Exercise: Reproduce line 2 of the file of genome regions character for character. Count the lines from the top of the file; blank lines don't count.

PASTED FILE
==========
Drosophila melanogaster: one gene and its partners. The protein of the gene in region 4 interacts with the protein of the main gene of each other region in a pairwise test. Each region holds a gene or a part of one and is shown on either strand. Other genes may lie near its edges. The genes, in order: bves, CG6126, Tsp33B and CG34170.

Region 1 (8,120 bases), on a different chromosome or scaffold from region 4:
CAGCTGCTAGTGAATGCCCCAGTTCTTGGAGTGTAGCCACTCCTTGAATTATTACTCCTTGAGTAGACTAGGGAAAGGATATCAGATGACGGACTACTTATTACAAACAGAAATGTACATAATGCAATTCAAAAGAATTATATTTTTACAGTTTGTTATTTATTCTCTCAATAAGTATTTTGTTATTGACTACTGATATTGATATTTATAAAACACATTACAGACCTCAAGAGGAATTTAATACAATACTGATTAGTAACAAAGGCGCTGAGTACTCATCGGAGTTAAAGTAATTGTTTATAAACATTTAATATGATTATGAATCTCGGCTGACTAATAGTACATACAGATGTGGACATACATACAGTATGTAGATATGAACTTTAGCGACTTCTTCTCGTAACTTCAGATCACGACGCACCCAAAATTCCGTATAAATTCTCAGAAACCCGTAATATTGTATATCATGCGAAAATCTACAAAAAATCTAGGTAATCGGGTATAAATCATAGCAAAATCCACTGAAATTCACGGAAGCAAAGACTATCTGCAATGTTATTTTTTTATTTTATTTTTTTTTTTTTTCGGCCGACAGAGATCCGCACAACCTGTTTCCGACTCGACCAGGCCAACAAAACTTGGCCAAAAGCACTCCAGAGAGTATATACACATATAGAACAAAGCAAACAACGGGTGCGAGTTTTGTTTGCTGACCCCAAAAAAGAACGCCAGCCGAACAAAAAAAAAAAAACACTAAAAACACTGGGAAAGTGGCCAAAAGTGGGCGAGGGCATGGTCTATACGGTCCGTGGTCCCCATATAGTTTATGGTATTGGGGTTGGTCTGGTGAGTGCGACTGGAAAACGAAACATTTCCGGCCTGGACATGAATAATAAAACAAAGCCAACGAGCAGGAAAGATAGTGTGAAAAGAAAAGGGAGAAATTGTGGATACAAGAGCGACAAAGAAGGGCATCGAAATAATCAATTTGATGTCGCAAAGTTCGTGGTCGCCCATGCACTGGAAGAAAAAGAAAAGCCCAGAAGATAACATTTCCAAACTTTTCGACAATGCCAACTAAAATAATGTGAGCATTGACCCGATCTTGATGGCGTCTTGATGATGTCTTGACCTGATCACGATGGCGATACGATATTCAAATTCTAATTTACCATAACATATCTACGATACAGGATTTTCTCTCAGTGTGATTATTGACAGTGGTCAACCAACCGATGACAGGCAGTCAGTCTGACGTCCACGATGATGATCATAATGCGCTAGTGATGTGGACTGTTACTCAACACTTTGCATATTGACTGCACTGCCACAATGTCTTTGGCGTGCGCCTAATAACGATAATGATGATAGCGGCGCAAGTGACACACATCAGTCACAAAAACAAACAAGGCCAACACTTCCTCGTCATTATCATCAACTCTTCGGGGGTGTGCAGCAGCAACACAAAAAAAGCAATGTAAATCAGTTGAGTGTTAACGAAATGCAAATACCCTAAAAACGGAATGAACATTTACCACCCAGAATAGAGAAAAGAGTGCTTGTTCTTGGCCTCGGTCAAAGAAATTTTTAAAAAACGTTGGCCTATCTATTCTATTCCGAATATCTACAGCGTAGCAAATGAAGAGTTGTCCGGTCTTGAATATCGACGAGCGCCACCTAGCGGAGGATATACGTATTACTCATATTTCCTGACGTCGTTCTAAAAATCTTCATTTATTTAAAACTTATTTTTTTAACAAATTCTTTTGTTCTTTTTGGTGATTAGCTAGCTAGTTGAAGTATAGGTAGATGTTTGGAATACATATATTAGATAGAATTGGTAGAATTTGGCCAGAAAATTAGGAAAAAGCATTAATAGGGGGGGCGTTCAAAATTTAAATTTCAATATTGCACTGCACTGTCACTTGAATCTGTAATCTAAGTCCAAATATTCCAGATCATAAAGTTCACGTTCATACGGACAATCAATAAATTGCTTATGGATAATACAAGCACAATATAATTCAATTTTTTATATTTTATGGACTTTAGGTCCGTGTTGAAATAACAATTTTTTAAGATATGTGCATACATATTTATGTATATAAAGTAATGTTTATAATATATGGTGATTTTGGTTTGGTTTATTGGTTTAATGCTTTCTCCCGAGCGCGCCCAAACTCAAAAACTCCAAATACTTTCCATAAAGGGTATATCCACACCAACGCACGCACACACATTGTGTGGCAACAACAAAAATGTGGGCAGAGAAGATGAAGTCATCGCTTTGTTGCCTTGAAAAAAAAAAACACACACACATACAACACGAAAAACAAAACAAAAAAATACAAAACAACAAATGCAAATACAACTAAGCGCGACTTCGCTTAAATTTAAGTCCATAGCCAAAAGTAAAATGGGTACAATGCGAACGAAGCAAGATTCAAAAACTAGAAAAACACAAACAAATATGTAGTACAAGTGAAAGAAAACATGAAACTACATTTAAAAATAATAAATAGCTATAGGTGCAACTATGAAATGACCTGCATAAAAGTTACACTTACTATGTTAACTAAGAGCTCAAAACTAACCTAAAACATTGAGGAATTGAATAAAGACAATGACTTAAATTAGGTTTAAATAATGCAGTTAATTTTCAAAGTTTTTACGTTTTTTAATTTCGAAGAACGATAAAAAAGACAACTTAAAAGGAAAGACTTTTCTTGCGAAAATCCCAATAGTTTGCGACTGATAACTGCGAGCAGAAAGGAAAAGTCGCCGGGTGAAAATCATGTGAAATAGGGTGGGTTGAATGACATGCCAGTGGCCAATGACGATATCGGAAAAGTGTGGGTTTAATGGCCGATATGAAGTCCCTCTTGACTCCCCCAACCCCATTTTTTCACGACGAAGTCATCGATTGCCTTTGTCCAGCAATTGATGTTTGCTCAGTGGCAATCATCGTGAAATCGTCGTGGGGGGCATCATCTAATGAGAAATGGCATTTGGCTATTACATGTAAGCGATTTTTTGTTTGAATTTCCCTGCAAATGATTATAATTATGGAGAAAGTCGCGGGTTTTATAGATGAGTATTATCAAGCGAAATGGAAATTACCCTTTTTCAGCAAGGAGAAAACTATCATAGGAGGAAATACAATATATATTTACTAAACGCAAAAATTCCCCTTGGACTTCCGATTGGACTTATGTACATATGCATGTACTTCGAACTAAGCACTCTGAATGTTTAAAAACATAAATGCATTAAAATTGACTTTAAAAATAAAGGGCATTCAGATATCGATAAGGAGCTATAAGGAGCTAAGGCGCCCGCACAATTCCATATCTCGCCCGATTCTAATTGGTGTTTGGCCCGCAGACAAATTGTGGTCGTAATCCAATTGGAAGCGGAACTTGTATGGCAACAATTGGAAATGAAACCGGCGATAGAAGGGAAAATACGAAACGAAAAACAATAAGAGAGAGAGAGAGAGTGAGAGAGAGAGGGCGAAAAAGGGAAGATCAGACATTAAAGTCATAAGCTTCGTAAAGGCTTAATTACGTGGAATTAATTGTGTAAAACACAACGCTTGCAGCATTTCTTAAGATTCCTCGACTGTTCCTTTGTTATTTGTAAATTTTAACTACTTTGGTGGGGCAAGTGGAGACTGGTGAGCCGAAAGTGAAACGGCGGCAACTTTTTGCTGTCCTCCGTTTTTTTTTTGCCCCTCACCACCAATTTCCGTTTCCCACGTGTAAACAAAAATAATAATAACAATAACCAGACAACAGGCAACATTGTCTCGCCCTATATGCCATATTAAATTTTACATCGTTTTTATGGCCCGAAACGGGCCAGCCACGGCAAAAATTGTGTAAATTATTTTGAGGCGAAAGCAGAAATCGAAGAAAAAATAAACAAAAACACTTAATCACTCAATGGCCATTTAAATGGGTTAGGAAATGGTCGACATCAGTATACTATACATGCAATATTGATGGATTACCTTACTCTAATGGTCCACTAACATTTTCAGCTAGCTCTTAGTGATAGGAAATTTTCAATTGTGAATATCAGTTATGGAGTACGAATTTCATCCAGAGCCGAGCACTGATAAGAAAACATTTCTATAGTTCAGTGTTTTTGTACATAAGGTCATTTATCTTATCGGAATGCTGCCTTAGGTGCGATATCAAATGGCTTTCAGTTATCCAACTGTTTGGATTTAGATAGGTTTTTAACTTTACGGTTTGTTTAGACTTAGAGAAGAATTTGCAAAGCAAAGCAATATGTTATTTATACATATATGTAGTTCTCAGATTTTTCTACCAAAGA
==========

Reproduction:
Region 1 (8,120 bases), on a different chromosome or scaffold from region 4: